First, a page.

“This is an over-served state, and we are beehived with libraries. Every locality has a public library with voluntary services and Kolkata has a very good reading culture. In comparison, there are states where there are whole districts without a public library. My wife has built a library in a mud hut in Birbhum district. Children who are illiterate come and take books for their neo-literate mothers. The library culture is deep-rooted in the state,” says Prof. Chakravorty. “But it requires funds. The problem is this state does not have any money.”
In March, the Mamata Banerjee government in Bengal banned all English-language dailies and a couple of Bengali newspapers, all seen to be critical of her politics, from all state government owned, aided and sponsored libraries. Chakravorty refuses to comment on the issue of State controlling reading habits at libraries, saying the National Library, under the Union ministry of culture, has “no truck” with the state government.
A student of The Calcutta Boys’ School, Presidency College, Jadavpur University and Oxford University, from where he completed his DPhil, the director general has been known as much as a professor of English at Jadavpur University as the academic mind behind over half-a-dozen books. His subjects have ranged from the history of books in India to the works of Thomas Middleton and Tagore and discourses on English literature by Bengalis.
Other than his work at the National Library, he is also the secretary and curator (in charge) of the Victoria Memorial Hall in Kolkata.
Currently serving a three-year contract with the National Library, Prof. Chakravorty today is a man in a hurry. The 58-year-old moved to an administrative job primarily because, he says, he grew up in an era when public duty overrode academic research by an individual; the names of administrators like Satyen Bose, Tagore, P.C. Ray and P.C. Mahalanobis come up. “Now administration has become a dirty word. But it wasn’t so.”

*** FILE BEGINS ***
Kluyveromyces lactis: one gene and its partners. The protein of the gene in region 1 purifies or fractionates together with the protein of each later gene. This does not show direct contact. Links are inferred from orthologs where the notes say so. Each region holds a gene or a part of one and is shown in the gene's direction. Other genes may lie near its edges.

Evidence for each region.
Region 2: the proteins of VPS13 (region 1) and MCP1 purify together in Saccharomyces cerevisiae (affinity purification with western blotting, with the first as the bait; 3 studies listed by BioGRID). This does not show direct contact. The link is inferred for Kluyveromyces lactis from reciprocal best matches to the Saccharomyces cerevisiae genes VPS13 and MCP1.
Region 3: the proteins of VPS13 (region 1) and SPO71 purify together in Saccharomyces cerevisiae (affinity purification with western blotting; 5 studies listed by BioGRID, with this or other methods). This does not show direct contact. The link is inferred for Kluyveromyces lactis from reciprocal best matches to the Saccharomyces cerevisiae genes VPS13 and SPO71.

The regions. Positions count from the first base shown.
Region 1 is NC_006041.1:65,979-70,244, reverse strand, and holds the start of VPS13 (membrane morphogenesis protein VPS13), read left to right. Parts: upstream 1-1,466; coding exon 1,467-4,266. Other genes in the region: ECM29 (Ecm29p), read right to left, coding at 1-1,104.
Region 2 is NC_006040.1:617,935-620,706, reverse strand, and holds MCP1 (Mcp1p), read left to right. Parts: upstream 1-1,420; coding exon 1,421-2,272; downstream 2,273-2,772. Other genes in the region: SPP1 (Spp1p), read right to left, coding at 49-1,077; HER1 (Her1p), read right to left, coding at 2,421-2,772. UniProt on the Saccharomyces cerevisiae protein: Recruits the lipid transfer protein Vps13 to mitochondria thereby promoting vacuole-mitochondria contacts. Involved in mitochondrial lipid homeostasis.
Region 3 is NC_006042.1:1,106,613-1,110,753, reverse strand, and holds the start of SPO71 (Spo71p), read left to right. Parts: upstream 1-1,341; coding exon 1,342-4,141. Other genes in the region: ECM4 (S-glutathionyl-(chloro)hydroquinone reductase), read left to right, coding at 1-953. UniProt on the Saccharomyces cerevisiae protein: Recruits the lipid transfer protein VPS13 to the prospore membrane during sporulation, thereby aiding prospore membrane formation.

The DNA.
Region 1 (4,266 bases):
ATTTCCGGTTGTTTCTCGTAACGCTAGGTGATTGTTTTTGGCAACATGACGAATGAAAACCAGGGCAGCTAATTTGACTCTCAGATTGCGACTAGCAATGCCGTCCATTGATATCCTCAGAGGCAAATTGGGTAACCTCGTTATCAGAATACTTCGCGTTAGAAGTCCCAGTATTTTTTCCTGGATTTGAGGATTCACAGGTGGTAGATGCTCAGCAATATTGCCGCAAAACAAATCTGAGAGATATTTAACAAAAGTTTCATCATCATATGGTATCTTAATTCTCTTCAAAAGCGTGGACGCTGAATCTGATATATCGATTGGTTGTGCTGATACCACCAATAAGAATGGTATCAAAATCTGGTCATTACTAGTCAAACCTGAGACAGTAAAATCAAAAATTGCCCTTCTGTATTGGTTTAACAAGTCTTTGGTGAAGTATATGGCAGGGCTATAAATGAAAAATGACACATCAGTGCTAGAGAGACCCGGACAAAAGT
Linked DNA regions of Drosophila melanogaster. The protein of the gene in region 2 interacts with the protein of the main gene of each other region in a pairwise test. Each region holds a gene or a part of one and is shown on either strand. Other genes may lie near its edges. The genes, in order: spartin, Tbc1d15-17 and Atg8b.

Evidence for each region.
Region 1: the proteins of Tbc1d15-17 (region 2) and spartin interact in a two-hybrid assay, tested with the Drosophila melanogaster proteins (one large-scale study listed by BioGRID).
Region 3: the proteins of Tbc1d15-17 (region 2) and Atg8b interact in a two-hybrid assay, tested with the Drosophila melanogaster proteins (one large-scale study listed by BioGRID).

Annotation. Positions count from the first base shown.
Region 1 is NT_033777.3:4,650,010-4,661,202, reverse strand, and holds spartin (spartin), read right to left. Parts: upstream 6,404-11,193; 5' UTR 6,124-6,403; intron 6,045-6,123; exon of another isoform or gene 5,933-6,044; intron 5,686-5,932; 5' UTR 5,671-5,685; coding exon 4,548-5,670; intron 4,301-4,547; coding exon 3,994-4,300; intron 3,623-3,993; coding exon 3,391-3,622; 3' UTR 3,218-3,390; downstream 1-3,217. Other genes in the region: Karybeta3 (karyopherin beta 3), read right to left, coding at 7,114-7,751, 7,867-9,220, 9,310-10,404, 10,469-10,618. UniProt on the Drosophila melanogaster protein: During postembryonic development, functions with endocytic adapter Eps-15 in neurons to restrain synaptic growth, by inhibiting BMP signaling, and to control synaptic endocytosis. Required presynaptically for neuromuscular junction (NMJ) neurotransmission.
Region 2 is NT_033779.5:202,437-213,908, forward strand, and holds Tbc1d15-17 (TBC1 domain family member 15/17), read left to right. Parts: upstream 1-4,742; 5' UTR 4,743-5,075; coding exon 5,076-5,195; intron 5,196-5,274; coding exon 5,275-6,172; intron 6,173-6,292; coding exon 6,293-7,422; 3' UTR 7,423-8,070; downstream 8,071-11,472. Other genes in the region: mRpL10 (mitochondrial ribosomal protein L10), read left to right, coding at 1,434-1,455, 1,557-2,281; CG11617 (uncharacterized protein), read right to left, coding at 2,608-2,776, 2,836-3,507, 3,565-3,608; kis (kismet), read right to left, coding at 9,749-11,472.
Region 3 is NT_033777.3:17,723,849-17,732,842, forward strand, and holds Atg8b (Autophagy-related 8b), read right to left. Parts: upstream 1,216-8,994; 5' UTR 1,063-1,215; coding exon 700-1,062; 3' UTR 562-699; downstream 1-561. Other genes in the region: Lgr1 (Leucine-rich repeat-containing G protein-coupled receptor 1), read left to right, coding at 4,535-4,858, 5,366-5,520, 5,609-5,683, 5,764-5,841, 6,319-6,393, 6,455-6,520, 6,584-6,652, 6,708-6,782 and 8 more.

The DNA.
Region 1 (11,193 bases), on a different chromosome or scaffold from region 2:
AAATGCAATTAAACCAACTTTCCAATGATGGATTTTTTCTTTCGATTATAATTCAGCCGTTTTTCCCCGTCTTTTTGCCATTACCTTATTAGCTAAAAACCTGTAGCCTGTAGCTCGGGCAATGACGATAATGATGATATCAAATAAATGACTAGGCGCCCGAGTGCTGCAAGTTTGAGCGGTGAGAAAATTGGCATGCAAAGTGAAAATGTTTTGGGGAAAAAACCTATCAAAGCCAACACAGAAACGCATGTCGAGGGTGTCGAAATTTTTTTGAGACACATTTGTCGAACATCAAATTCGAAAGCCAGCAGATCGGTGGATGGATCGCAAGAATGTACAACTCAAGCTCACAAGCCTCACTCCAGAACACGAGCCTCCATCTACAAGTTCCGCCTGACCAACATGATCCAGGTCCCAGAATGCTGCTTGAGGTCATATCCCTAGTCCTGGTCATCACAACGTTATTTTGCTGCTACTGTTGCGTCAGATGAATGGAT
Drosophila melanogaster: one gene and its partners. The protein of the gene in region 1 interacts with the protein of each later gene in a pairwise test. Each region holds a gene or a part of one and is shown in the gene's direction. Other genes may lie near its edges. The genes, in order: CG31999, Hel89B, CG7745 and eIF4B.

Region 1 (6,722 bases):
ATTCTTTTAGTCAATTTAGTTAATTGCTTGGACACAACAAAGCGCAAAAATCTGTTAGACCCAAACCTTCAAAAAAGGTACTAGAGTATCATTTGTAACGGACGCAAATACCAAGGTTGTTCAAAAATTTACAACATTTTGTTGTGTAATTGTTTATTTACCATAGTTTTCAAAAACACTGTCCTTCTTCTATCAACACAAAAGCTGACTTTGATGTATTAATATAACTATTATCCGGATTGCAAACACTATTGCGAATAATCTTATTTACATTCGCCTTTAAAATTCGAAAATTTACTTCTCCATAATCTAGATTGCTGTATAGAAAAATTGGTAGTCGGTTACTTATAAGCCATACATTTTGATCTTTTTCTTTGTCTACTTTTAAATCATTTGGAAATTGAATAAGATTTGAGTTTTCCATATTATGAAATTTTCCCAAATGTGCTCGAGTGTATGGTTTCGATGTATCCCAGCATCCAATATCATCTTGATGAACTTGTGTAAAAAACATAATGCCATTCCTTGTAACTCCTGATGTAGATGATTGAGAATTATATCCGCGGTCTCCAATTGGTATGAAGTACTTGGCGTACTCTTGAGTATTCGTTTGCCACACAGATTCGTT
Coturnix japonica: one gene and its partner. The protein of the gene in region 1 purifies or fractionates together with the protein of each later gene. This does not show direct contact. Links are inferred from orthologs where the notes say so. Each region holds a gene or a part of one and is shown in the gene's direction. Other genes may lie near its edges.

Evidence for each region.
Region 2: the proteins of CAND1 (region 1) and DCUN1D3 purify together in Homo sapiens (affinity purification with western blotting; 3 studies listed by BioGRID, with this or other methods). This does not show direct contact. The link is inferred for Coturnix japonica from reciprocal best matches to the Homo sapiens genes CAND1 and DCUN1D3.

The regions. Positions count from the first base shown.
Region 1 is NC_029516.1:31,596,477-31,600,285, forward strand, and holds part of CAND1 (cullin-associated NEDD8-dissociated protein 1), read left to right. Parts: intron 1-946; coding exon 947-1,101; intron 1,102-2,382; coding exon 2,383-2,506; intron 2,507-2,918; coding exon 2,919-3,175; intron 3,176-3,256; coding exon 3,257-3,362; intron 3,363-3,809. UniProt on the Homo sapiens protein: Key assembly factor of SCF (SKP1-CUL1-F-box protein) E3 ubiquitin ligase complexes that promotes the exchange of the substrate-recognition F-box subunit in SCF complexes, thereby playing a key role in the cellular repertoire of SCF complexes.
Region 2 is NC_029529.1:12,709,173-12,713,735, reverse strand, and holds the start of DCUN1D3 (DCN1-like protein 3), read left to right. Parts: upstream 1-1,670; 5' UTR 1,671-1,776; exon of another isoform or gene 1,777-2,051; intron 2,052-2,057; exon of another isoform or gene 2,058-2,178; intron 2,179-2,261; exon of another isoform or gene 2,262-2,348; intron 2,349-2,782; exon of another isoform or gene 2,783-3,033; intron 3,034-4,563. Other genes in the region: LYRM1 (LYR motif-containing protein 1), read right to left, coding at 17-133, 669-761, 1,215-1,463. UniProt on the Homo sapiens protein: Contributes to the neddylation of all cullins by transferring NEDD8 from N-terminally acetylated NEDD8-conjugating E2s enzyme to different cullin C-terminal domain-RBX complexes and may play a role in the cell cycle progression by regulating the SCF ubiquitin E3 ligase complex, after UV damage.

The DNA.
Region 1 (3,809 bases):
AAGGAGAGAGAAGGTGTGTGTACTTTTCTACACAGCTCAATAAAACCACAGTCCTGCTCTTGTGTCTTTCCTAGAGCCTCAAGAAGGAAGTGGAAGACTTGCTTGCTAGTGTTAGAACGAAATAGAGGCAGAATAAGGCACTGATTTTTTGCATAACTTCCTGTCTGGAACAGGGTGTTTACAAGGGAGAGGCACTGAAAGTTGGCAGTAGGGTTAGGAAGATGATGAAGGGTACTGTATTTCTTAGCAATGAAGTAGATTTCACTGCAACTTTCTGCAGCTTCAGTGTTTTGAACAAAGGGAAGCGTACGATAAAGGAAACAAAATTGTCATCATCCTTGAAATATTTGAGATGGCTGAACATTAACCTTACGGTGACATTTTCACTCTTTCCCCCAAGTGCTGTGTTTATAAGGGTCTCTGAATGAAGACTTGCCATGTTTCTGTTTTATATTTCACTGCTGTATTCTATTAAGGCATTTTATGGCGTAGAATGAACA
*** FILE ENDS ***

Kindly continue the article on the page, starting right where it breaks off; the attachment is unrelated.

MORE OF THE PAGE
Though work is currently on to shift all the rare books and materials to a completely fireproof “Reserve Bank kind of vault”, as the head of the National Library, Prof. Chakravorty admits to some of the failings. He is pushing harder to plug the gaps. More needs to be done for disabled users. Fire safety measures have to be enhanced (“I think God is Indian, considering no disaster has happened yet,” he says). Stock-taking of books has to be completed. The workload has to be rationalized across departments, the canteen has to be overhauled, there should be less dependence on other government agencies to get work done—and so on.
The library culture is also possibly up against other odds. Some reports suggest that an average Indian reads only 320 pages annually compared to the 20,000 pages read by an American, and a 2009 National Book Trust survey among youth in India found half the respondents admitting to declining reading habits with the advent of the Internet and electronic media, while only 39% are members of public libraries.
“At our children’s library we hold regular events like reading sessions, film shows and jugglery to entice young readers,” says Prof. Chakravorty.
The staff are doing their bit. In 2003, a report in The Times of India, titled “National Library Staff Forsake All in Rare Mission”, mentioned how 60-odd employees of the National Library had volunteered to work overtime, without extra pay, to clear the workload of the understaffed institution (there are still around 200 posts lying vacant, according to Prof. Chakravorty). “There is a boy called Sheik Alimuddin who will spend nights to digitize documents; there is a lot of passion among the librarians and the lab and reprographic staff,” he says.
At the National Library, they are among the people who work silently, constantly, for the sake of the published word.